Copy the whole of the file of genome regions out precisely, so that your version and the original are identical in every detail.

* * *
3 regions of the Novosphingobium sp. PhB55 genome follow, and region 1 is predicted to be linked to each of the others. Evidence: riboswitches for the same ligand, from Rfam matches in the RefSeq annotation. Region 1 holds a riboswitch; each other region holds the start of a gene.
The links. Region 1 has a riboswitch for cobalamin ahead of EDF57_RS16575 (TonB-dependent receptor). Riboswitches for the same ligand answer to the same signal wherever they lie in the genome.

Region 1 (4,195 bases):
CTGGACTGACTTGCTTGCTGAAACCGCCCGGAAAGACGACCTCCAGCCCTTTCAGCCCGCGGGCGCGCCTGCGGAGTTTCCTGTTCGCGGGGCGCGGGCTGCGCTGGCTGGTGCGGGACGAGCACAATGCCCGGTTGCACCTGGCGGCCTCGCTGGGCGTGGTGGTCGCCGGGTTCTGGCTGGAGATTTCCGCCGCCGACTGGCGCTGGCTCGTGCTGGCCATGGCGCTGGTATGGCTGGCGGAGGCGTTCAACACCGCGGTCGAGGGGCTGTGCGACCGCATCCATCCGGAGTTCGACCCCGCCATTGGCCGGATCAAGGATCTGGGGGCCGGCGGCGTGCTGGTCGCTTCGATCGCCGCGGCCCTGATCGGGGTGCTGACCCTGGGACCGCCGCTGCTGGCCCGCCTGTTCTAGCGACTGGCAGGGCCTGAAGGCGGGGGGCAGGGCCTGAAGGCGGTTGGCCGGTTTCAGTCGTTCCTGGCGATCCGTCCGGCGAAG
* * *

3 regions of the Novosphingobium sp. PhB55 genome follow, and region 1 is predicted to be linked to each of the others. Evidence: riboswitches for the same ligand, from Rfam matches in the RefSeq annotation. Region 1 holds a riboswitch; each other region holds the start of a gene.
The links. Region 1 has a riboswitch for cobalamin ahead of EDF57_RS16575 (TonB-dependent receptor). Riboswitches for the same ligand answer to the same signal wherever they lie in the genome.

Region 1 (4,195 bases):
CTGGACTGACTTGCTTGCTGAAACCGCCCGGAAAGACGACCTCCAGCCCTTTCAGCCCGCGGGCGCGCCTGCGGAGTTTCCTGTTCGCGGGGCGCGGGCTGCGCTGGCTGGTGCGGGACGAGCACAATGCCCGGTTGCACCTGGCGGCCTCGCTGGGCGTGGTGGTCGCCGGGTTCTGGCTGGAGATTTCCGCCGCCGACTGGCGCTGGCTCGTGCTGGCCATGGCGCTGGTATGGCTGGCGGAGGCGTTCAACACCGCGGTCGAGGGGCTGTGCGACCGCATCCATCCGGAGTTCGACCCCGCCATTGGCCGGATCAAGGATCTGGGGGCCGGCGGCGTGCTGGTCGCTTCGATCGCCGCGGCCCTGATCGGGGTGCTGACCCTGGGACCGCCGCTGCTGGCCCGCCTGTTCTAGCGACTGGCAGGGCCTGAAGGCGGGGGGCAGGGCCTGAAGGCGGTTGGCCGGTTTCAGTCGTTCCTGGCGATCCGTCCGGCGAAG